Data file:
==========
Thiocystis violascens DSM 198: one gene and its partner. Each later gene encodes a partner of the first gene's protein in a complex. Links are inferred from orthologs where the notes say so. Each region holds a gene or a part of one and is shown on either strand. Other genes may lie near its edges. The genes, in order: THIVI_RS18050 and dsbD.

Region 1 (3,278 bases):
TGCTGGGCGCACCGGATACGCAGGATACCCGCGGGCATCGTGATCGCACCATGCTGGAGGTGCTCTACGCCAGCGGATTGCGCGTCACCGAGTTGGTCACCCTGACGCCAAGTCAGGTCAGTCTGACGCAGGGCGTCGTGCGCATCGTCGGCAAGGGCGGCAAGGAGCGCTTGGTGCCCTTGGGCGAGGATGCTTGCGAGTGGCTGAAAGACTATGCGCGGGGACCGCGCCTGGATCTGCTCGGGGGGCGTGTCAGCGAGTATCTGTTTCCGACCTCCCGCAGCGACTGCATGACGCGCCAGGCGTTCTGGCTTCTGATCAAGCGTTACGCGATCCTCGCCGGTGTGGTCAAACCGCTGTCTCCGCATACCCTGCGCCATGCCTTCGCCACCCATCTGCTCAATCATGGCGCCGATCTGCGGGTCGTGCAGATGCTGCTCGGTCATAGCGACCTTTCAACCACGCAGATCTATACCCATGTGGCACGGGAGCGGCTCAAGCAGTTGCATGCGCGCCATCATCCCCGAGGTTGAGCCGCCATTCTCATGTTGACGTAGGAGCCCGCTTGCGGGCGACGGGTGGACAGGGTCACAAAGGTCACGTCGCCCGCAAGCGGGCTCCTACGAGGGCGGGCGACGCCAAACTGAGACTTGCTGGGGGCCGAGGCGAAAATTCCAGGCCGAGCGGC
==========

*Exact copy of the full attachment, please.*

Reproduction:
Thiocystis violascens DSM 198: one gene and its partner. Each later gene encodes a partner of the first gene's protein in a complex. Links are inferred from orthologs where the notes say so. Each region holds a gene or a part of one and is shown on either strand. Other genes may lie near its edges. The genes, in order: THIVI_RS18050 and dsbD.

Region 1 (3,278 bases):
TGCTGGGCGCACCGGATACGCAGGATACCCGCGGGCATCGTGATCGCACCATGCTGGAGGTGCTCTACGCCAGCGGATTGCGCGTCACCGAGTTGGTCACCCTGACGCCAAGTCAGGTCAGTCTGACGCAGGGCGTCGTGCGCATCGTCGGCAAGGGCGGCAAGGAGCGCTTGGTGCCCTTGGGCGAGGATGCTTGCGAGTGGCTGAAAGACTATGCGCGGGGACCGCGCCTGGATCTGCTCGGGGGGCGTGTCAGCGAGTATCTGTTTCCGACCTCCCGCAGCGACTGCATGACGCGCCAGGCGTTCTGGCTTCTGATCAAGCGTTACGCGATCCTCGCCGGTGTGGTCAAACCGCTGTCTCCGCATACCCTGCGCCATGCCTTCGCCACCCATCTGCTCAATCATGGCGCCGATCTGCGGGTCGTGCAGATGCTGCTCGGTCATAGCGACCTTTCAACCACGCAGATCTATACCCATGTGGCACGGGAGCGGCTCAAGCAGTTGCATGCGCGCCATCATCCCCGAGGTTGAGCCGCCATTCTCATGTTGACGTAGGAGCCCGCTTGCGGGCGACGGGTGGACAGGGTCACAAAGGTCACGTCGCCCGCAAGCGGGCTCCTACGAGGGCGGGCGACGCCAAACTGAGACTTGCTGGGGGCCGAGGCGAAAATTCCAGGCCGAGCGGC